LumberJocks

Should I use weeping willow to build a teardrop trailer?

  • Advertise with us

« back to Wood & Lumber forum

Forum topic by Shopsmithtom posted 10-10-2011 09:50 PM 1078 views 0 times favorited 8 replies Add to Favorites Watch
View Shopsmithtom's profile

Shopsmithtom

780 posts in 2851 days


10-10-2011 09:50 PM

Okay…that’s not exactly my question, but now that I have your attention…

I am curious about willow & it’s usefulness. My neighbor had a sizable willow taken from her yard a while back and, knowing that I collect wood (how else can you describe the condition where even though you have enough stacked up in your basement & garage for more projects than you will ever complete, and still want more) she mentioned today that her dad had cut it into boards & planed them & I could have them if I wanted.

Now, let’s pretend that my wife doesn’t mind my taking up more space with more lumber (a guy can dream, can’t he?), my real question is whether it’s useful/workable once it’s dry. I’ve not heard of anyone making stuff with it. Is it worth my time to go pick it up & hide it somewhere in the shop?

What about stability, working properties, attractive grain, etc? I’d appreciate input from some LJ’s who may have used it with success (or failure). Thanks. -SST

-- Accuracy is not in your power tool, it's in you


8 replies so far

View Nomad62's profile

Nomad62

710 posts in 1614 days


#1 posted 10-11-2011 12:17 AM

I have heard (heard, not proven out or studied) that willow wood is somewhat toxic; I do not know if it was willow in general or a specific willow, but that’s what I read somewhere. If you are serious about working with it I would recommend snooping into it. Gotta be worth a try, those trees get to be absolute monsters around here, NW Oregon. Good luck.

-- Power tools put us ahead of the monkeys

View Mark Shymanski's profile

Mark Shymanski

5113 posts in 2369 days


#2 posted 10-11-2011 12:31 AM

The only experience I have with willow is cutting it out as a huge landscaping weed. I found it to be extremely wiry and prone to almost instant rotting. It will be interesting to see what the collective LJ wisdom is.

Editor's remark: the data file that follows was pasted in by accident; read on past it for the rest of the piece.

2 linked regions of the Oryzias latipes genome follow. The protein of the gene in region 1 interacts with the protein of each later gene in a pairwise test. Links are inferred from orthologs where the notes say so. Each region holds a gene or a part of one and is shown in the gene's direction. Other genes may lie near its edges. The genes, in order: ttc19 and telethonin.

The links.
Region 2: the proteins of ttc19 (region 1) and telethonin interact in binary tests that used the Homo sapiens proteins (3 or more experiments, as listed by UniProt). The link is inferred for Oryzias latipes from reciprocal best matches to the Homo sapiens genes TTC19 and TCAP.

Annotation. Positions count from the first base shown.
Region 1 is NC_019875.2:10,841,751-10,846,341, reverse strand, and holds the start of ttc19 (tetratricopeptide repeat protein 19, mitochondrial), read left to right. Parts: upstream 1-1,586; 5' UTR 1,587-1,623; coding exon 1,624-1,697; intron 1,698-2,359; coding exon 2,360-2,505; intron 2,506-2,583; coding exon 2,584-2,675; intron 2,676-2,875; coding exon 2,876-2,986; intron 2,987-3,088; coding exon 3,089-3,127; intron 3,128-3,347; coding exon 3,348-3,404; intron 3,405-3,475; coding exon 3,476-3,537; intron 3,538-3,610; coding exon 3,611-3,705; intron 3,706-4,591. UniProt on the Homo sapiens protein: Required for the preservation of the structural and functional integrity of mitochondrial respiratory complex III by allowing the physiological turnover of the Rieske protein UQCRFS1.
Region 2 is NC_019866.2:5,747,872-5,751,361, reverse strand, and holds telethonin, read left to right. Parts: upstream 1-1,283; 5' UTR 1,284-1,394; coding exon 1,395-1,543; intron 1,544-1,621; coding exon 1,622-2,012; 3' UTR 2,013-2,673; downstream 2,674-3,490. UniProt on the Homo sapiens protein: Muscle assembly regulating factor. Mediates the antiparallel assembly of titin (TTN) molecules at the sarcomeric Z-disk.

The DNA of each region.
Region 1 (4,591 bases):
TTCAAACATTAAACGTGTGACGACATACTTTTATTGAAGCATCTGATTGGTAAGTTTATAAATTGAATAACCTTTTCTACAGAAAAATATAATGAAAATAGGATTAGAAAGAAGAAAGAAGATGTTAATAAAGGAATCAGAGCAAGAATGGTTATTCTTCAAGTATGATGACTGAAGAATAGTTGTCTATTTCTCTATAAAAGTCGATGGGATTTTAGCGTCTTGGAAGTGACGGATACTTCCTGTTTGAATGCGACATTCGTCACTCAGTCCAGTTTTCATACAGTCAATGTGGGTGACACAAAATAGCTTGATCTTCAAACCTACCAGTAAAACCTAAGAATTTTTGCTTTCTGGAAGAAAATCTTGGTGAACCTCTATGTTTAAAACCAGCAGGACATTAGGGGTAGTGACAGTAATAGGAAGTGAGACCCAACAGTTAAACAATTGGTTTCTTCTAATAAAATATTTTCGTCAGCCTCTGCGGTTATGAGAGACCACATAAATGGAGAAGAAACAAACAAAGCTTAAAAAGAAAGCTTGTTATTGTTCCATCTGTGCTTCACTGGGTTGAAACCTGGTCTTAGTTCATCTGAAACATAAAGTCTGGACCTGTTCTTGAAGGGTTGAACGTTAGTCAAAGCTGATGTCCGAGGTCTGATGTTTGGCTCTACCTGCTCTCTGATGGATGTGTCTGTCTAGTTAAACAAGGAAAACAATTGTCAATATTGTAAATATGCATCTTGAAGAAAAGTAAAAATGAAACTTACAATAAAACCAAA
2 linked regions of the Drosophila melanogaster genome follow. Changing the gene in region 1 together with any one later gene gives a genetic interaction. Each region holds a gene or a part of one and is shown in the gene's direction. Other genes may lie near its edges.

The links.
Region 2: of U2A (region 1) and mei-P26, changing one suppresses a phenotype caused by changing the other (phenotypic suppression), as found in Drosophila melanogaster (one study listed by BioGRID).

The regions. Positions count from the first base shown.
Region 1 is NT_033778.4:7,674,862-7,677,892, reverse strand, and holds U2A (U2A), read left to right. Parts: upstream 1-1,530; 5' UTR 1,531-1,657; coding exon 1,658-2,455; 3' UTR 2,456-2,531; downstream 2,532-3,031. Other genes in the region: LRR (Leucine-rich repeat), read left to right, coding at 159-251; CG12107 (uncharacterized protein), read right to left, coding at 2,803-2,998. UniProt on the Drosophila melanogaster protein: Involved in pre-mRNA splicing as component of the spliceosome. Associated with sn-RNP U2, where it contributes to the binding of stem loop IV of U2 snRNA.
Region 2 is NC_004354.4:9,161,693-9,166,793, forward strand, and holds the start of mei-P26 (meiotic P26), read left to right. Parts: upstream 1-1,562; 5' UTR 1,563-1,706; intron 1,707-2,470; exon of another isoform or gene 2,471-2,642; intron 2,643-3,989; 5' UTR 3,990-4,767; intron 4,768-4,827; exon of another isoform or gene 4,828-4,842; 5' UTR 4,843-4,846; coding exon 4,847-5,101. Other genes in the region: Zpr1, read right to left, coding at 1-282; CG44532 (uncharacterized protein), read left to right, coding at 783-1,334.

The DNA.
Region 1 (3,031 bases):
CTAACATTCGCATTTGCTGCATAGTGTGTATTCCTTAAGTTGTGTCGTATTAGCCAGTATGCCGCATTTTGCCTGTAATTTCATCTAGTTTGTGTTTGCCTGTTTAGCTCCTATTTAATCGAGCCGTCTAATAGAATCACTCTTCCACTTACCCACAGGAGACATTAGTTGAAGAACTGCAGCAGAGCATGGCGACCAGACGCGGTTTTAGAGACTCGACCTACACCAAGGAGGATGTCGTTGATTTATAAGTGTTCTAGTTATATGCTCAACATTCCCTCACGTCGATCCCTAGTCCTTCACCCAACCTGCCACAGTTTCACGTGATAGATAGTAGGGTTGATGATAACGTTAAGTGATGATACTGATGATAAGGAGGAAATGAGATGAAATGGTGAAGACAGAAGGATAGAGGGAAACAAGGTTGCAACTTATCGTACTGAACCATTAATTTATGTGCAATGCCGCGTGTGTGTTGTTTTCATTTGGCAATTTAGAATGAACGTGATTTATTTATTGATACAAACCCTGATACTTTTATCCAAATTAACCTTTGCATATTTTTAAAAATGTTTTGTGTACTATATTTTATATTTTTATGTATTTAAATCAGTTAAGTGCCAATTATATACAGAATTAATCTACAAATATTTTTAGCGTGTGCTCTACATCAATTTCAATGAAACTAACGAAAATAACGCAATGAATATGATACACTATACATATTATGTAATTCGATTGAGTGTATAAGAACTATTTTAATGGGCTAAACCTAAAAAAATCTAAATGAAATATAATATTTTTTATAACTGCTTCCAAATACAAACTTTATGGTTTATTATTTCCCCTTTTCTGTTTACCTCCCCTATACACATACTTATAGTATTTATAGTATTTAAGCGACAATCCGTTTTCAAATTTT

-- "Checking for square? What madness is this! The cabinet is square because I will it to be so!" Jeremy Greiner LJ Topic#20953 2011 Feb 2

View TopamaxSurvivor's profile

TopamaxSurvivor

14752 posts in 2332 days


#3 posted 10-11-2011 12:39 AM

Yeah, I think you should use it. It nails well without splitting and bends fairly easily. Report back and let us know how it holds up.

-- "some old things are lovely, warm still with life ... of the forgotten men who made them." - D.H. Lawrence

View racerglen's profile

racerglen

2303 posts in 1436 days


#4 posted 10-11-2011 12:44 AM

Very stinky as firewood, carves quite nicely while still “wet” or “green”..and actualy has some nice figured grain in spots , but can also be very bland.
What I’ve used, and it was from the next door neighbour lady like yours,worked very well.

(why I got it was we came home from vacation and one BIG branch had taken out a section of our joint fence, and most of my sons’ sandbox, cover and all…)

-- Glen, Vernon B.C. Canada

View JamesVavra's profile

JamesVavra

286 posts in 1972 days


#5 posted 10-11-2011 03:51 PM

It’s pretty. As I recall, it was quite nice to turn while green. Here’s a bowl I made from weeping willow crotch

View Dan's profile

Dan

3543 posts in 1536 days


#6 posted 10-11-2011 04:10 PM

I have not used it but I have looked into it a lot because I have 4 HUGE willow trees on my property.

One of the common uses for willow is artificial limbs for what ever thats worth.. Its a light almost white colored wood and I am sure its very usable for many woodworking projects. I would assume its a lot like Basswood in that it carves easy and yet still considered a hardwood.

One of my willow trees in my front yard is looking sad and I have debated having it milled.

-- Dan - "Collector of Hand Planes"

View Bill Burr's profile

Bill Burr

12 posts in 1088 days


#7 posted 10-13-2011 11:35 PM

I have a large stock of Black Willow harvested from a wind-break in a muck field in north-central Indiana. I have sawn and dried several loads. Very light weight and really soft, easy to over-work. You can dent it with your finger nail. It has a very nice grain and finishes nice. Just not a good wood if the project is going to be bumped or used in a rough way. Very nice for a what-not shelf or a stand that won’t be abused.

-- Just another beautiful day in paradise.

View jeth's profile

jeth

210 posts in 1494 days


#8 posted 10-14-2011 08:51 AM

It is used for cricket bats traditionally. This suggests it must be fairly tough and resistant to denting and splitting. The wood used for bats is always pretty bland, almost without grain.

Have your say...

You must be signed in to reply.

DISCLAIMER: Any posts on LJ are posted by individuals acting in their own right and do not necessarily reflect the views of LJ. LJ will not be held liable for the actions of any user.

Latest Projects | Latest Blog Entries | Latest Forum Topics

HomeRefurbers.com

Latest Projects | Latest Blog Entries | Latest Forum Topics

GardenTenders.com :: gardening showcase